Back in the run-up to the presidential election, many experts on both sides of aisle scoffed at the notion of revitalizing manufacturing and bringing jobs back to America. One reason for such skepticism was the idea that a full-blown trade war would somehow result in the growth of factories in America to fill the void of imports. Such a metamorphosis would mean enduring years of painful price increases and the cumbersome task of rebuilding a supply chain that is largely anchored in Mexico, China and Canada.
But a robust U.S. economy and business-friendly taxes would be the perfect lure for old jobs, and more importantly, new smart factories that would be more efficient and closer to the consumer.
This is the case with the recent announcement that Foxconn, the Taiwan-based mega-factory operator and manufacturer of Apple Inc.’s (NASDAQ:AAPL) iPhones, will build two new facilities in the United States. Billions of dollars will be poured into construction and tens of thousands of jobs will potentially be created across the Midwest from Wisconsin to Michigan.
Now there is some resistance in the Wisconsin State Senate over tax breaks that could threaten the deal, but it would be a giant mistake for the state to miss out on this opportunity.
Even without Foxconn and other foreign companies prepared to build factories and bring jobs to America, there has been strong growth that should be sustained for years to come. It all begins with top-line growth. While it’s unlikely the U.S. will hit 3% GDP growth this year, one encouraging trend is the year-over-year improvement in the first half of 2017, with the third-quarter GDP estimated to come in at a 3.5% increase.
Moreover, second-quarter growth was driven by segments that underscore business investments and physical growth.
Where I See Opportunity
Goods-producing jobs have slowed in recent months, but already manufacturing, construction and mining jobs are ahead of all of 2016. Demand continues to be there, while the headwinds are lack of skills and folks being unable to pass drug tests. I think the demand will remain and even pick up steam as major commitments generate new commitments.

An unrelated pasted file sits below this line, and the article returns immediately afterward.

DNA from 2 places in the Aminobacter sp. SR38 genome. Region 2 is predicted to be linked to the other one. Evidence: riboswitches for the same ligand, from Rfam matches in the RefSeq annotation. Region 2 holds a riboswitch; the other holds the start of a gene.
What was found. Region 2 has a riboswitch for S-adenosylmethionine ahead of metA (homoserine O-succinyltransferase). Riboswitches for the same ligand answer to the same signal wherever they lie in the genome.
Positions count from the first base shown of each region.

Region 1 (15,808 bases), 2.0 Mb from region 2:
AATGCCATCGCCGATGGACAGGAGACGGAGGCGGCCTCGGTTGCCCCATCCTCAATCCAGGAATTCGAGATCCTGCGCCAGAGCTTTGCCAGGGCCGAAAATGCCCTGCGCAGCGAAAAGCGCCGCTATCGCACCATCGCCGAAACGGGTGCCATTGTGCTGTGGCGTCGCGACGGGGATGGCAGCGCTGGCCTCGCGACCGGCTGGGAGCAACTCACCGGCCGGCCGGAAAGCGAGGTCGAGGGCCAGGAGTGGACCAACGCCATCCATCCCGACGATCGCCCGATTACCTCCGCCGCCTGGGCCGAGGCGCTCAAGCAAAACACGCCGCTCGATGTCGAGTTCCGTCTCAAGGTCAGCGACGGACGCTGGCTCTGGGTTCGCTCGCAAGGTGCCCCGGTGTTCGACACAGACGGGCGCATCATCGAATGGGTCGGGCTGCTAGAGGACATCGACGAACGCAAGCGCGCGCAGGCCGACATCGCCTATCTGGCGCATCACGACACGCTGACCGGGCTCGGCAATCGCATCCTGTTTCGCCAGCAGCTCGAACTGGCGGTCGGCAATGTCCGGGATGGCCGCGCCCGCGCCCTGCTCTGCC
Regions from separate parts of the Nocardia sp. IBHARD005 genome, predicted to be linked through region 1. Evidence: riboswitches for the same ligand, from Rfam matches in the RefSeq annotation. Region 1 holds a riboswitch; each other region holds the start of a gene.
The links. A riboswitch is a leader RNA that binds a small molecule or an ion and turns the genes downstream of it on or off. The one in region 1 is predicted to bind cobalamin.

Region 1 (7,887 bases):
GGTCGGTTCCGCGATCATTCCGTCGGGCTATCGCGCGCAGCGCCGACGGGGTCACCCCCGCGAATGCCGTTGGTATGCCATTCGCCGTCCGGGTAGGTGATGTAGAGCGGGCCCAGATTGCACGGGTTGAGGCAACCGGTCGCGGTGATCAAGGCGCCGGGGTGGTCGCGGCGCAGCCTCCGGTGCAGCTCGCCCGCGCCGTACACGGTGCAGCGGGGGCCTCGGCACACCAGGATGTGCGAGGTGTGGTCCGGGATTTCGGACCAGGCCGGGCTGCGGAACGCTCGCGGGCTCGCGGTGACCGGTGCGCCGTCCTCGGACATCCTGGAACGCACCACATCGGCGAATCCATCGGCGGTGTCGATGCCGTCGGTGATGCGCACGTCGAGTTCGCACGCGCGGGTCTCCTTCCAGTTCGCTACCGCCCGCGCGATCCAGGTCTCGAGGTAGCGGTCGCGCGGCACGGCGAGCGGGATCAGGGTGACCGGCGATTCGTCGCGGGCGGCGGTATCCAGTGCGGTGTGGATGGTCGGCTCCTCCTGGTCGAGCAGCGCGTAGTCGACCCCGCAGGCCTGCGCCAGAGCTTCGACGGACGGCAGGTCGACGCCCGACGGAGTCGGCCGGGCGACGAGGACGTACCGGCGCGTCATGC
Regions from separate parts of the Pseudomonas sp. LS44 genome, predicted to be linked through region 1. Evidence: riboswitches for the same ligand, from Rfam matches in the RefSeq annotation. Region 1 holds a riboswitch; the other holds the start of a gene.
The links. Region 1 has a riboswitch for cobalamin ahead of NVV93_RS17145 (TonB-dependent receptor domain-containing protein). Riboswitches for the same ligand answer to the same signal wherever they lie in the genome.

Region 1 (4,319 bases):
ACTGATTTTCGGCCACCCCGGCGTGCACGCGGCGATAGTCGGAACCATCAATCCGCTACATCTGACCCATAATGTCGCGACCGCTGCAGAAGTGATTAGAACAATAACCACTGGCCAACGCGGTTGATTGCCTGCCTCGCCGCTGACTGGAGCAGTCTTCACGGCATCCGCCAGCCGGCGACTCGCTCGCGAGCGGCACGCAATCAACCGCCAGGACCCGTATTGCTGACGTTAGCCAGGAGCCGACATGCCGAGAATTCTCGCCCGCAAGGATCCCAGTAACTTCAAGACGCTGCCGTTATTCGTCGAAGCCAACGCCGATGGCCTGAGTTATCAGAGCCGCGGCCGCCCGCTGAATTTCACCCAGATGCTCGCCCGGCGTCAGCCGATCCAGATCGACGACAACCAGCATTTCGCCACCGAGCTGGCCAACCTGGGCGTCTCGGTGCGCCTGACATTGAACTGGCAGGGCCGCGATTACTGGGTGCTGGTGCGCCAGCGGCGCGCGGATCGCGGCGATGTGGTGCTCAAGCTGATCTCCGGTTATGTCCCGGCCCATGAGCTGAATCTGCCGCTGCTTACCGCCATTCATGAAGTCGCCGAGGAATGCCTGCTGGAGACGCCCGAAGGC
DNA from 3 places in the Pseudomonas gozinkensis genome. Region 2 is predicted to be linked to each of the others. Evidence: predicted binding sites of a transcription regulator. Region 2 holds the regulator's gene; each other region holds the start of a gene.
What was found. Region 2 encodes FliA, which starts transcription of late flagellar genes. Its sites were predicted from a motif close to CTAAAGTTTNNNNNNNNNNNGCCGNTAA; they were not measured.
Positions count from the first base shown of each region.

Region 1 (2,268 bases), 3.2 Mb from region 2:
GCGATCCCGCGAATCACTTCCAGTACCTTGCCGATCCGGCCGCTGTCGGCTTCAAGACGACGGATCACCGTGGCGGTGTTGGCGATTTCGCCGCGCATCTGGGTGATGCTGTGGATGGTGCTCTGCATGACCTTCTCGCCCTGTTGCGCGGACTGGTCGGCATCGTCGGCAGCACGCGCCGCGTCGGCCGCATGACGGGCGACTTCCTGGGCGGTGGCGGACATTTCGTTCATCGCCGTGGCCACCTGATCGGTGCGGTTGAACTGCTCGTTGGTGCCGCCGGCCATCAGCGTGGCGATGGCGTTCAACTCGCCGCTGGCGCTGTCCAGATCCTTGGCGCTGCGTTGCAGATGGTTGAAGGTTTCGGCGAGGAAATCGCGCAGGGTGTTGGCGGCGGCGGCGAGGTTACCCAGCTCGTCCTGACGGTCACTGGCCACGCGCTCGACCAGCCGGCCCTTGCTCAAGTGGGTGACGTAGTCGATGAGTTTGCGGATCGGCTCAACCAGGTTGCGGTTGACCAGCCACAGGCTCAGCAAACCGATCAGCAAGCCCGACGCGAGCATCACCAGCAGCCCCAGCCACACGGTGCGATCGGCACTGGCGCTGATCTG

In the second quarter, we saw strong earnings surprises in key areas that represent the rebuilding of America from the ground up.
For example, materials companies’ earnings were up 8% compared to Wall Street’s expectation of 4.9%. As you can see below, The Materials Select Sector SPDR Fund (NYSEARCA:XLB) is in a solid up channel and making a series of higher highs and lows. It’s still trailing the broad market, but this should be corrected in the second half of the year as the market shifts to quality and value while also looking for outperformance.
Industrials have also posted better-than-expected earnings growth of 6.4% — the consensus was at 1.7% — and The Industrials Select Sector SPDR Fund (NYSEARCA:XLI) is up almost 10% year-to-date.
As a result, there are two stocks in particular that I like for long-term investors: Packaging Corp of America (NYSE:PKG), which is a leading box and paper manufacturer; and United Rentals, Inc. (NYSE:URI), the largest equipment rental company in the world.
These are the kinds of companies I think will be leading the charge as we work to rebuild America, and they’re a perfect example of the kinds of great American companies I look to invest in for long-term wealth.
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